We've doubled the capacity of our solid-state drive this time around. Stepping up from OCZ's Agility 3 60GB to the 120GB model only sets us back an extra $35 or so, which is more than worth it. We're talking about a fast, SandForce-based solid-state drive with top read and write speeds around 500MB/s. The more apps and games you can put on the drive, the more responsive your PC will feel.
Of course, 120GB won't be enough for everything on your computer. That's why we're pairing the Agility 3 with a mechanical sidekick: Samsung's 1TB Spinpoint F3. The 1TB Spinpoint F3 is a long-time TR favorite because of its high performance and low noise. If you're feeling adventurous, the Z77's Smart Response Technology lets you configure the SSD as a cache for the mechanical drive. SSD caching can deliver substantial performance improvements without forcing users to pick and choose what gets stored on the SSD.
We've borrowed the optical drive from the Econobox. Higher-end DVD burners don't seem like they're worth the premium, and Blu-ray is a little out of our price range. Those itching to outfit the Sweet Spot with more exciting storage solutions should check out the alternatives on the next page.
If your PC's audio output is piped through a set of iPod earbuds or some circa-1996 beige speakers, you're probably fine using the Sweet Spot's integrated motherboard audio. Ditto if you're running audio to a compatible receiver or speakers over a digital S/PDIF connection.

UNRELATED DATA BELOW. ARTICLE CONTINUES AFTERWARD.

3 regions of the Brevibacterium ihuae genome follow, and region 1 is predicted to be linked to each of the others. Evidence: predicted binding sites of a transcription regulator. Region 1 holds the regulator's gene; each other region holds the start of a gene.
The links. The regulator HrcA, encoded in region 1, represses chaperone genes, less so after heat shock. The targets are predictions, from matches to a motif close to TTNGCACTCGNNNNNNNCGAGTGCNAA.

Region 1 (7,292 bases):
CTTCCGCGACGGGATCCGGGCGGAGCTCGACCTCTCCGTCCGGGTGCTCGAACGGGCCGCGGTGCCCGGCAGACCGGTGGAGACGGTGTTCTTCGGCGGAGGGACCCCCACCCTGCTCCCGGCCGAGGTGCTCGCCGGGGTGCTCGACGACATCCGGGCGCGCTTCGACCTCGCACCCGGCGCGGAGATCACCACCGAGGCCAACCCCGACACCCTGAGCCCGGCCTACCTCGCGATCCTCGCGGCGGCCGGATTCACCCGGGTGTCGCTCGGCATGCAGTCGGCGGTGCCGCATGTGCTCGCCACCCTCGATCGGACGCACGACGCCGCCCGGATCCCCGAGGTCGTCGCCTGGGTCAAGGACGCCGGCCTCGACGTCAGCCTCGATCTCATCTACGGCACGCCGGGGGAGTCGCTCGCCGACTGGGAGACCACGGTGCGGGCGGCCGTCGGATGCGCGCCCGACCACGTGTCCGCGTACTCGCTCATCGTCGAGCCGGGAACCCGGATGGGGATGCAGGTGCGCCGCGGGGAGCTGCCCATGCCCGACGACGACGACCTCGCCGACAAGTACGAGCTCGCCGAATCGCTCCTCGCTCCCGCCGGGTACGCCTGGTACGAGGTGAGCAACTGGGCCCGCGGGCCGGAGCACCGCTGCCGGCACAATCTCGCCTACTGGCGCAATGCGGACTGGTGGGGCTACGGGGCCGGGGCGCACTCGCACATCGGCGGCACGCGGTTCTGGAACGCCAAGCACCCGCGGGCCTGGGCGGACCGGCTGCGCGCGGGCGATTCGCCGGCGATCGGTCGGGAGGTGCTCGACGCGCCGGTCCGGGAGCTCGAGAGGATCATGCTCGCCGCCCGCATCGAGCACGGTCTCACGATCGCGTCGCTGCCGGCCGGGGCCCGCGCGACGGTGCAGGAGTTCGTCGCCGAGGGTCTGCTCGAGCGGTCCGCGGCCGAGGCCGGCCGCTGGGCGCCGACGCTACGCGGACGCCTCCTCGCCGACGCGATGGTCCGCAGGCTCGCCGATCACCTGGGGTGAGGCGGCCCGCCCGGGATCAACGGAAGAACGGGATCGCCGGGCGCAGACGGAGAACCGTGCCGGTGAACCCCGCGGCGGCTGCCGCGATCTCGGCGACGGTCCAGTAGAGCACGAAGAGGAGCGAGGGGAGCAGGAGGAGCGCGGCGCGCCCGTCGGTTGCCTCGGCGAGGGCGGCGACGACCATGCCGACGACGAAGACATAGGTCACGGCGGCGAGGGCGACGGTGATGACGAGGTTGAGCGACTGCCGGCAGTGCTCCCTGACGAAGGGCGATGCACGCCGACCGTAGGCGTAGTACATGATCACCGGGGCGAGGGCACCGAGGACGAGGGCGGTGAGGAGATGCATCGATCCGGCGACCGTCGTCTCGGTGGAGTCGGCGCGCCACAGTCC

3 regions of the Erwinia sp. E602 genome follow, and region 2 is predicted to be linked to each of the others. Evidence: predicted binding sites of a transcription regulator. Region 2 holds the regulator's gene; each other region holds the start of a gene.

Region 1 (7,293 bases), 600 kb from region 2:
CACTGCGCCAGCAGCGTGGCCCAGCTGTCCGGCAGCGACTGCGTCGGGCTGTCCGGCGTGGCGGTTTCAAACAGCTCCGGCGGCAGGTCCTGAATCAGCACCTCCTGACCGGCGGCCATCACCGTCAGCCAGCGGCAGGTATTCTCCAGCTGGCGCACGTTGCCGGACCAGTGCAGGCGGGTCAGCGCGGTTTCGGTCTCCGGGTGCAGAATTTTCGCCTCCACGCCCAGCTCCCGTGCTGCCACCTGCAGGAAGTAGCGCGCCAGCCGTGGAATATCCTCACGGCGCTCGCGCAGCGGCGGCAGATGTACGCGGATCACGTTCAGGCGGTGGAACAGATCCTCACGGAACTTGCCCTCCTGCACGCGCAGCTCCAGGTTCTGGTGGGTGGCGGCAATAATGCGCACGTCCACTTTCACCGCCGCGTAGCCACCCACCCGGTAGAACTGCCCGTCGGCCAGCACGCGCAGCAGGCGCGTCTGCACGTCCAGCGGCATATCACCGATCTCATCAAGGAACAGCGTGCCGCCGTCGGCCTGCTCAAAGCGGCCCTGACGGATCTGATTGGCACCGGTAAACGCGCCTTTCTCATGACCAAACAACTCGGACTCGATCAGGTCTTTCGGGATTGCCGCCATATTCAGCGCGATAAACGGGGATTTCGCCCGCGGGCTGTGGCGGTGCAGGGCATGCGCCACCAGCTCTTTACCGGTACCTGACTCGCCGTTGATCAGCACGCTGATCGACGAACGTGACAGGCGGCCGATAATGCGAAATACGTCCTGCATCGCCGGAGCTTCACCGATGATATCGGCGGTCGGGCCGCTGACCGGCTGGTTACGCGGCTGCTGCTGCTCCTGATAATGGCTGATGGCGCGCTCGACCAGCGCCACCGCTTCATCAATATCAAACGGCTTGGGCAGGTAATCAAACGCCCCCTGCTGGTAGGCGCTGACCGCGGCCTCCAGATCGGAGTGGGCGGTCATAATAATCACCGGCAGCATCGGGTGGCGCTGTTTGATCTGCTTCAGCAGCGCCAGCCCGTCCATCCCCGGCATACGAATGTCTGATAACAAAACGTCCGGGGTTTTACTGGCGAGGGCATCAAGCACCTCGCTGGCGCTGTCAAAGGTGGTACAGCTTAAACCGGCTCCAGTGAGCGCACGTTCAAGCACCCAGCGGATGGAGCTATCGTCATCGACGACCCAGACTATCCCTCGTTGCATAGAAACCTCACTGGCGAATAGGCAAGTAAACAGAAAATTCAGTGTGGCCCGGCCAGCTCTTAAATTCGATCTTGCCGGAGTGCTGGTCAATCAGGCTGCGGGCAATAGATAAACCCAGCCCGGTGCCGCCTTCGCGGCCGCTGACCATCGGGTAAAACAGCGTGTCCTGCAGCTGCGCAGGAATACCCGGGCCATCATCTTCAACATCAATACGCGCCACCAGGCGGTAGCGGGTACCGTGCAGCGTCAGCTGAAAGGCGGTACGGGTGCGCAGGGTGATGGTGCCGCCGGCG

However, if you've spent more than the cost of dinner and a movie on a set of halfway decent analog headphones or speakers, you'd do well to upgrade to Asus' excellent Xonar DSX sound card. According to our blind listening tests, this card handily beats good integrated audio. It sounds better than Asus' cheaper Xonar DG and DGX sound cards, as well. Those cheaper offerings filter audio to give it some extra pop, but we find the results too sharp-sounding and too likely to induce listener fatigue. We prefer the more neutral sound of the DSX, and we think it's worth the small price premium.
The Antec Three Hundred has enough features to get our nod for the Econobox, but we wanted something a little nicer for the Sweet Spot. Enter NZXT's H2 case, which we reviewed not long ago. The H2 ticks all of the right boxes—bottom-mounted power supply emplacement, cut-outs in the motherboard tray, generous cable-routing options, and tool-less hard-drive bays—while adding noise-dampening foam, a cleverly designed external hard-drive dock, tool-less front fan mounts, and a whole host of other niceties. At $100, the H2 fits easily within our budget.
Our budget also leaves room for a modular, 80 Plus Bronze-rated power supply from Seasonic (which, incidentally, happens to make PSUs for some of the more enthusiast-focused hardware companies out there). The M12II 520 Bronze doesn't have the highest wattage rating, but 520W is almost overkill for a build like the Sweet Spot, and the mix of features and price is tough to beat. Seasonic even covers this puppy with a five-year warranty.